How medics can handle premeditated attacks focus of FRM session

This Fire-Rescue Med conference presentation highlights ways to improve situational awareness and better react to an ambush


The Fire-Rescue Med session Premeditated Responder Ambush: Pre-Planning and Response Strategies, examines an increase over the past decade of EMS providers being targeted for violence, and explores how responders must adopt a new mindset to deal with these assaults.

First and foremost, EMS providers must “accept the fact that it can happen,” said Cottleville Fire Protection District (Mo.) Fire Chief Rob Wylie. His lecture demonstrates why providers should approach scenes with the attitude that there’s a possibility people in their communities may want to harm them, and encourages them to adopt the mindset that they need to be prepared for premeditated assaults.

“We’ll be in your house, unarmed, ready to be attacked in three to four minutes,” he said.

What motivates an attack on EMS?

Through case studies and best practices, Wylie teaches the motivating factors for violence, warning signs to predict assaults, and strategies to improve situational awareness and reactions to an ambush.

“You can see some things in hindsight, like the rationale behind the attacks,” Wylie said.

Using past incidents, he shows how factors like someone being upset with police over a fight with a neighbor, or frustrated with the city for not maintaining landscaping services, can trigger premeditated violence against EMS.  

Situational awareness and information sharing

In his lecture, Wylie also goes over the response to a premeditated ambush, a spontaneous ambush, and an ambush that occurs when dealing with crowds, such as assaults on first responders during the recent civil unrest in Ferguson, Mo.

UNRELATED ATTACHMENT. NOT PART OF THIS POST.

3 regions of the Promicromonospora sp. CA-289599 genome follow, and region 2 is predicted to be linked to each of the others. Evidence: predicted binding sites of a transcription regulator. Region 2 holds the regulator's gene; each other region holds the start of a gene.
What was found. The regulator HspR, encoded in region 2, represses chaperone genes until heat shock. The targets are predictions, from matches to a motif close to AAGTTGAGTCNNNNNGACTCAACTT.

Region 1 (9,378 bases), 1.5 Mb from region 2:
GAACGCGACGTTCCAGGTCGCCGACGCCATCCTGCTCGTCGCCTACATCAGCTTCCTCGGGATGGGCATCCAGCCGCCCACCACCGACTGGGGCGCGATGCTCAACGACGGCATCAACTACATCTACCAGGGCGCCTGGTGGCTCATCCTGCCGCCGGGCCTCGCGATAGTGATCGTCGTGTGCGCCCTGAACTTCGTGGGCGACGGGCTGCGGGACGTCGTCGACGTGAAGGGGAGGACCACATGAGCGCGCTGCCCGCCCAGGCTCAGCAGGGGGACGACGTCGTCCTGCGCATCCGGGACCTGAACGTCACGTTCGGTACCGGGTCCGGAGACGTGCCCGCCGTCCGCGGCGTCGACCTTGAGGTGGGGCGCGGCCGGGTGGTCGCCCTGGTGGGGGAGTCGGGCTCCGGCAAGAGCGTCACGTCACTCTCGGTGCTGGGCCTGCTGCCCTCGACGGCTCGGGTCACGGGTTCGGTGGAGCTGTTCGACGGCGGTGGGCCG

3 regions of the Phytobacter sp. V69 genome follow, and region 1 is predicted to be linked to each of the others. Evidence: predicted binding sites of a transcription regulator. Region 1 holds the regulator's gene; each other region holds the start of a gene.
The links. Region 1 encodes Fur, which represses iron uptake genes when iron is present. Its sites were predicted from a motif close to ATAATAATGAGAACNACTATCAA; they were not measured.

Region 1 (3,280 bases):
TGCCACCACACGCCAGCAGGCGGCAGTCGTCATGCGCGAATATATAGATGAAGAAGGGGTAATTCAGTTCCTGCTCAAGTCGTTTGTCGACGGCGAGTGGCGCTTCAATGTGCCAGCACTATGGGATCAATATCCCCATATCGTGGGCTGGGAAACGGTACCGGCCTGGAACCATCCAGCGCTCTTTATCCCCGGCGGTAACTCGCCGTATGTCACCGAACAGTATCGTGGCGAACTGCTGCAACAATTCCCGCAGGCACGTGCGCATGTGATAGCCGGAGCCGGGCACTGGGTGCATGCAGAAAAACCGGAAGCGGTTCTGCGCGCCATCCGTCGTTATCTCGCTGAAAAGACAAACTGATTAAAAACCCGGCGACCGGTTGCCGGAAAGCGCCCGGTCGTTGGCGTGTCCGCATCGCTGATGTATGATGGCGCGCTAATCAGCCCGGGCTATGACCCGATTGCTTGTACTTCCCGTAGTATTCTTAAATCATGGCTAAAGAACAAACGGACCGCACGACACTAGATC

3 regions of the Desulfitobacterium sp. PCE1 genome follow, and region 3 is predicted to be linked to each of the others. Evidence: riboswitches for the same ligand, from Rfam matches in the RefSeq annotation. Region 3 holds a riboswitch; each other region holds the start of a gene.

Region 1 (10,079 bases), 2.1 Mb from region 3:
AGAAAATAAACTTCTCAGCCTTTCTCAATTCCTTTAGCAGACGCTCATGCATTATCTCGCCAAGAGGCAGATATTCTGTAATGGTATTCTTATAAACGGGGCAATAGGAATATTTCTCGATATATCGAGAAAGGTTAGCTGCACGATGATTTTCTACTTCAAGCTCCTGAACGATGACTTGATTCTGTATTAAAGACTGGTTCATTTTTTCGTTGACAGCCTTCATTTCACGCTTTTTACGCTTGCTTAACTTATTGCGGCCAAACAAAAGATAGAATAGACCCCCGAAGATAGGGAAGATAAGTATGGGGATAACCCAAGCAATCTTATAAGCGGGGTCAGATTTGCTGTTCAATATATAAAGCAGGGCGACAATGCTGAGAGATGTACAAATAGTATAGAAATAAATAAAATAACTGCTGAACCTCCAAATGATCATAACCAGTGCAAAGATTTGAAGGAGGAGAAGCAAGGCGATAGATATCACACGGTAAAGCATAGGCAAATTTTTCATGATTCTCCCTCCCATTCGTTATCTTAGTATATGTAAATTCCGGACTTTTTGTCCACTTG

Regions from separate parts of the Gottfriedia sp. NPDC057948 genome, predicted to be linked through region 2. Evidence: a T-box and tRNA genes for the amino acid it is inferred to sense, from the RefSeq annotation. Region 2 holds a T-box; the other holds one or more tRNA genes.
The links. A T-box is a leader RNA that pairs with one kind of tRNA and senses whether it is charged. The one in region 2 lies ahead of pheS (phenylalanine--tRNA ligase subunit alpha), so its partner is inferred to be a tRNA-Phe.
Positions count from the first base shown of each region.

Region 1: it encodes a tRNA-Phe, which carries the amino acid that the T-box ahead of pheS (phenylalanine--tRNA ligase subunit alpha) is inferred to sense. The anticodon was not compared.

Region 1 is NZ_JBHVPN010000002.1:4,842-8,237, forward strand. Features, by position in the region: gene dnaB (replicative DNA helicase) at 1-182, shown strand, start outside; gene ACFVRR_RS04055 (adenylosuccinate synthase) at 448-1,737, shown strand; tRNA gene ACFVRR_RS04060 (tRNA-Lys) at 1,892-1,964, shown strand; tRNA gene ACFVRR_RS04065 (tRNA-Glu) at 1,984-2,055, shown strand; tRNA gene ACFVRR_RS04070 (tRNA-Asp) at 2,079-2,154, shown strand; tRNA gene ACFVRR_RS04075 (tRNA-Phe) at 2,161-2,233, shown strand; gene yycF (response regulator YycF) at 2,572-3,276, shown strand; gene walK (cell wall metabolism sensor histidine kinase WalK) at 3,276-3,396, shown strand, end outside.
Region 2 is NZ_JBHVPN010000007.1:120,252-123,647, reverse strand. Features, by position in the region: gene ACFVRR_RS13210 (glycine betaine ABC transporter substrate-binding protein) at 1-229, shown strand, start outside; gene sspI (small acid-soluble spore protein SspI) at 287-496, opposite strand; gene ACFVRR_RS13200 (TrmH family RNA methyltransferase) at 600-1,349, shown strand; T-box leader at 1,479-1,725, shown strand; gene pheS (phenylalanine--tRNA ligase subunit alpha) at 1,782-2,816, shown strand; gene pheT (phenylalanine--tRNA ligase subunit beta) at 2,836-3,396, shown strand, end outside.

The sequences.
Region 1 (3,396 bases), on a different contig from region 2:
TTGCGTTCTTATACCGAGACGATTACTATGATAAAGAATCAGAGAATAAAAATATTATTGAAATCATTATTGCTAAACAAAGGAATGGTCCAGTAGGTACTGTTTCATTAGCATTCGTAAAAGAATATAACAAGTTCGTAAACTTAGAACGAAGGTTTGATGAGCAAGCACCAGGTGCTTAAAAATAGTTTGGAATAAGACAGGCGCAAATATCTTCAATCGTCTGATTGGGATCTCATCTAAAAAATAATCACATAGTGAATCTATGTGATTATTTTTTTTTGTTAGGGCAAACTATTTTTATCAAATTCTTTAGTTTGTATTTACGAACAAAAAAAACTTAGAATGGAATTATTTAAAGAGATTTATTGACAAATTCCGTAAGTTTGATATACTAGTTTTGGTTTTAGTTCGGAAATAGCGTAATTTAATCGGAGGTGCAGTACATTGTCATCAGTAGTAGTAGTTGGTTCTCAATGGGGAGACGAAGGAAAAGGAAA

He highlights the importance of being aware of your surroundings, and the need for better communication between EMS and law enforcement. 

“If you’re going to a house for a cardiac arrest and you’ve been there before for domestic abuse, have your antenna up,” he said. “If you’re on a medical call and you see weapons all over the place, let the cops know.”

He also relays tips and tricks, such as pulling up past the house you’re responding too.

“You’ve seen three sides; take a look at the fourth side,” he said. “It’s easy to set up an ambush past the house.” By maintaining a high level of situational awareness, EMTs are more in tune with information like where the nearest exit is or what a person’s body language means, and can more easily identify potential threats, he said.

Visualizing the attack

Wylie also teaches the importance of mental preparation by visualizing the response to an assault, similar to how athletes prepare for a big game.

“When something bad happens, you don’t think – you react,” he said. “And if you do the mental rehearsal, you’re going to react better.”

The conference, hosted by the International Association of Fire Chiefs, runs from March 23 – 25, in Henderson, Nevada. Register information is available at Fire-Rescue Med.

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